FIG. 7 illustrates how, in partial overlay operation, the underlay PN sequence is punctured into the overlay PN sequence. As shown, an underlay PN sequence 702 at 1.2288 Mcps and an overlay PN sequence 704 at 3.6864 Mcps are input to a 2:1 multiplexer 706 to produce a punctured PN sequence 708 at 3.6864 Mcps. An additional requirement is that the combined coded information symbols (corresponding to the punctured PN chips), Walsh chips, and punctured PN chips of the overlay system appear just like the chips of another underlay receiver. This is accomplished by distributing the coded information symbols such that every three coded information symbol is sent consecutively with PN chips a1, a2, a3, . . . , and b2, b5, b8 . . . , and b3, b6, b9, . . . , respectively. By choosing the overlay Walsh code to be orthogonal with the underlay Walsh codes, at the underlay receiver, after correlating with the underlay PN sequence, the coded information symbols corresponding to a1, a2, a3, are orthogonal with the underlay Walsh code channels.
Mathematically, the encoding of the coded information symbols (for a three carrier overlay) with the Walsh codes can be described as a multiplication of each three coded information symbols with a Walsh code and interleaving according to Equation 14.
Essentially, each coded information symbol (scaler) multiplies an entire Walsh code (1×N vector) and the three resulting sequences of chips are interleaved. This operation can be implemented with a serial to parallel converter (P/S) followed by Walsh code multiplication, and then by parallel to serial conversion.
FIG. 8 illustrates an overlay transmitter 800 consistent with the previous description and designed according to three underlay channels which is compatible with a system as is illustrated in FIG. 1E. The user information bits dU(t) arrive at 9.6 kbps and are then input into a rate ⅓ forward error correction code (FEC) encoder 802 to produce output at 28.8 kbps. After QPSK mapping at block 806, the coded information symbols are converted to three parallel paths by a serial to parallel (S/P) converter 808 followed by modulation of a Walsh code as shown via modulators 810A, 810B and 810C. Walsh codes employed are 256-bit Walsh codes.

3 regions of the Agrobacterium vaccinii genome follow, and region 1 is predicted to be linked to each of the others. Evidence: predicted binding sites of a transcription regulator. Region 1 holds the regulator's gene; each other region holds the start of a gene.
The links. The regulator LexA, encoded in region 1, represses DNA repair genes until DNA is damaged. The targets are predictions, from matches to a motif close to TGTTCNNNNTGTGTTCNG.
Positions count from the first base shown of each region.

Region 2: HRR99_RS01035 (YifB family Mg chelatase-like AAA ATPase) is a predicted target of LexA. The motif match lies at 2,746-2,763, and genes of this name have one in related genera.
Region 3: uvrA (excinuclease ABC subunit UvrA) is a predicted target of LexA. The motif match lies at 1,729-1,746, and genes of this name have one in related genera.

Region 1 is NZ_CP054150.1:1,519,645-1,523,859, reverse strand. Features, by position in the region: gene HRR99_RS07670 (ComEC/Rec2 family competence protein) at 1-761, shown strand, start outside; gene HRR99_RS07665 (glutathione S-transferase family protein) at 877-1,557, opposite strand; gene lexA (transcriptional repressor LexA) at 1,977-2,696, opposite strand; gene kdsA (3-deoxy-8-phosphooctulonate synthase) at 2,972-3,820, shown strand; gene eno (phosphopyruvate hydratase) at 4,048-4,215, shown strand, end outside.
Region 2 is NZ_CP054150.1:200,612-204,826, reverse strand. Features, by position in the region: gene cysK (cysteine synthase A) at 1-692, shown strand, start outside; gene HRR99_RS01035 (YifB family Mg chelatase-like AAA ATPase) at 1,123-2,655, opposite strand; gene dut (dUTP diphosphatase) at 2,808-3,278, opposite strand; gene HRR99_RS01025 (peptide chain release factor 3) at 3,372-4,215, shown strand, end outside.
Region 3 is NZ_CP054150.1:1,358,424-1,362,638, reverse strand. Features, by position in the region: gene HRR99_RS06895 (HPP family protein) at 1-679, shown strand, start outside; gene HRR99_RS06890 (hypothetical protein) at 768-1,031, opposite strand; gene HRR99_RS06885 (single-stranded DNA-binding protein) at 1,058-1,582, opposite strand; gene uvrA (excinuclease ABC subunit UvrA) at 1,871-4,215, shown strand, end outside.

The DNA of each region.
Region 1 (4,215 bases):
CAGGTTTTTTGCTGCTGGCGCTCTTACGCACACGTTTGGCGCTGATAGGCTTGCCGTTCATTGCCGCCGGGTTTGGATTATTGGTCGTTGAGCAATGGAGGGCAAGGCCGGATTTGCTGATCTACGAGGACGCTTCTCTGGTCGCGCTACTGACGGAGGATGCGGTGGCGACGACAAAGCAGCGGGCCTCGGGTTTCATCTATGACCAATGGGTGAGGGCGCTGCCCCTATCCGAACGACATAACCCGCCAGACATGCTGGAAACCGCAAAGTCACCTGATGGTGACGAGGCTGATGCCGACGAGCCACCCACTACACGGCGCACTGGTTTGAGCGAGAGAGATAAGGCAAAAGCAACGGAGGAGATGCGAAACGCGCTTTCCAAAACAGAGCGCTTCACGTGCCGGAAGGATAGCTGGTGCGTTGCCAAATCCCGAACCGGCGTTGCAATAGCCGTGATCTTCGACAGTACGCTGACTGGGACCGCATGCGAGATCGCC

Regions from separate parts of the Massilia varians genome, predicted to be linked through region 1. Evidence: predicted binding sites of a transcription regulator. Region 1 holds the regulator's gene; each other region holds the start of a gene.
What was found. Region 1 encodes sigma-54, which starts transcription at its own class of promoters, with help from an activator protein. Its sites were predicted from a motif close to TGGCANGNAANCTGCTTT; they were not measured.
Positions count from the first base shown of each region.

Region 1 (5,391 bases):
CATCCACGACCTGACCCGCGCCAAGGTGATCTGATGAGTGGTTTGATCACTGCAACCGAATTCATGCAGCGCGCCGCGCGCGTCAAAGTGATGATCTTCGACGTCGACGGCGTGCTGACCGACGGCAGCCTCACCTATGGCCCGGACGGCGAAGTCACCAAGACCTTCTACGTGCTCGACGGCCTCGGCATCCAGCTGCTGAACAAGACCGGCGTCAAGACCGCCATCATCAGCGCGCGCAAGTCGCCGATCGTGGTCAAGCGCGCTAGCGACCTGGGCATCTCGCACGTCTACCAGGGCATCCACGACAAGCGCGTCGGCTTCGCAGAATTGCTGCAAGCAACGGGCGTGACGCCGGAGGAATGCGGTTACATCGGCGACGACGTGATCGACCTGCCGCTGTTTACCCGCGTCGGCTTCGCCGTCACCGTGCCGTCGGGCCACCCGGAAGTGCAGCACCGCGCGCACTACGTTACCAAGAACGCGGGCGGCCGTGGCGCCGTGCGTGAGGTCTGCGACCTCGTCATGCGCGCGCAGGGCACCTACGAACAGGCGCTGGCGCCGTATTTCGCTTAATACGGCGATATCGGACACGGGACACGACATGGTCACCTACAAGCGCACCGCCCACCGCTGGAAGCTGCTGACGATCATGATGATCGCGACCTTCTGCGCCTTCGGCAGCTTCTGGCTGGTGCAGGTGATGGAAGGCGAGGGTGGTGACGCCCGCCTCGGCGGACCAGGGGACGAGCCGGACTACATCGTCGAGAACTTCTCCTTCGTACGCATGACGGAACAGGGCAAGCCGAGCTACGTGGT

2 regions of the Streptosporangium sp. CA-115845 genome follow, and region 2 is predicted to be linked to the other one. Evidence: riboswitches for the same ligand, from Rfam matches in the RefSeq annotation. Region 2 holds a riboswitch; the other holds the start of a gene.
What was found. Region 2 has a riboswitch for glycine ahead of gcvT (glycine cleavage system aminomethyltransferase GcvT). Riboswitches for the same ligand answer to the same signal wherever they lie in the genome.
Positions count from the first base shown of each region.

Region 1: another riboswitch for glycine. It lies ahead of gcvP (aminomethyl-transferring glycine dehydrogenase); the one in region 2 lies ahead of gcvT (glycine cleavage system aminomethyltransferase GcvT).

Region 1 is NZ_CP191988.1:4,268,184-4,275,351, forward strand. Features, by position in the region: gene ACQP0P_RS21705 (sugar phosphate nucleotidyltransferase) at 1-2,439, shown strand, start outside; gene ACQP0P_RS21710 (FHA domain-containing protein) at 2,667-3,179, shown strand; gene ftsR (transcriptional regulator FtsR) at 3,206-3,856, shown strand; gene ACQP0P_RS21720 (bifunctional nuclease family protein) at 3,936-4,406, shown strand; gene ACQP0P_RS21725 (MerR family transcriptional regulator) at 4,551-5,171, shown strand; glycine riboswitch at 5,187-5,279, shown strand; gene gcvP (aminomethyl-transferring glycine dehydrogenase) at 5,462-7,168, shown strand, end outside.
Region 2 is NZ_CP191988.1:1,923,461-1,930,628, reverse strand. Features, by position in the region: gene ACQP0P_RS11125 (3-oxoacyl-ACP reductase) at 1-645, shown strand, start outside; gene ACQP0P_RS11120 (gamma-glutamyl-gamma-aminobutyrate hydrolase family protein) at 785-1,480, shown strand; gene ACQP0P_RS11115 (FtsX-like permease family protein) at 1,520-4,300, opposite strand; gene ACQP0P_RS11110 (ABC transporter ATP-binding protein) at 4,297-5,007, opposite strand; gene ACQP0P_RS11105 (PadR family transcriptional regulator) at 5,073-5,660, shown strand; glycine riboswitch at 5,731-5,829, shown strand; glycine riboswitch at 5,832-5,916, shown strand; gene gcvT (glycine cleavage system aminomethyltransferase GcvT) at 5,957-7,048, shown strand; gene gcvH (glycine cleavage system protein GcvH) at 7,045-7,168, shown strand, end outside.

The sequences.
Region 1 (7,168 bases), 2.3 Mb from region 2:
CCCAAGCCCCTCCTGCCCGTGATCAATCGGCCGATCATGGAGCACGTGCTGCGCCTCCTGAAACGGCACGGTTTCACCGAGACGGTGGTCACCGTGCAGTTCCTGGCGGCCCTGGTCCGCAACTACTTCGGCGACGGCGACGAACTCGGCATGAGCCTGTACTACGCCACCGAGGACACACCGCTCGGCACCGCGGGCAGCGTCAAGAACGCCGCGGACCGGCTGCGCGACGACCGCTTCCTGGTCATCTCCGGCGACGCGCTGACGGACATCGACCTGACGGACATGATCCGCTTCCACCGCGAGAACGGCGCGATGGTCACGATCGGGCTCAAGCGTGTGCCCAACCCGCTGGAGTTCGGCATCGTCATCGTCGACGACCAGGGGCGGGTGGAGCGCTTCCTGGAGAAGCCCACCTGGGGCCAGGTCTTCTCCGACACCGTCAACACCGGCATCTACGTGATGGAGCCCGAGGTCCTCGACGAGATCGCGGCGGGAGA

A parallel to serial (P/S) converter 812 then converts the parallel bit stream into a serial bit stream by consecutively interleaving one bit from each path. Such interleaving produces a resulting chip rate of 3.6864 Million chips per second (Mcps). Next, the signal is spread with the punctured overlay PN sequence by the complex spreading unit 814 by multiplying the signal by the overlay PN sequence which also arrives at the 3.6864 Mcps rate. Thus, output is produced by complex spreading unit 814 at the output chip rate of 3.6864 Mcps.
The signals are then modulated at 820A and 820B and combined at 822 to form the overlay signal so(t). The S/P conversion, Walsh encoding and P/S conversion assures that the coded information symbols are properly aligned with the overlay and underlay PN chips, with synchronization provided by the synchronization unit 816.
At a receiver, the inverse S/P and P/S operations are performed. After correlating with the appropriate PN sequence, the portion of the overlay PN code that has been punctured is now descrambled (“uncovered”) at the underlay receiver. By coding the overlay signal with a Walsh code that is orthogonal to an underlay Walsh code, this uncovered portion of the forward link transmission (the dominant interference terms) from the overlay system is orthogonal to the underlay codes.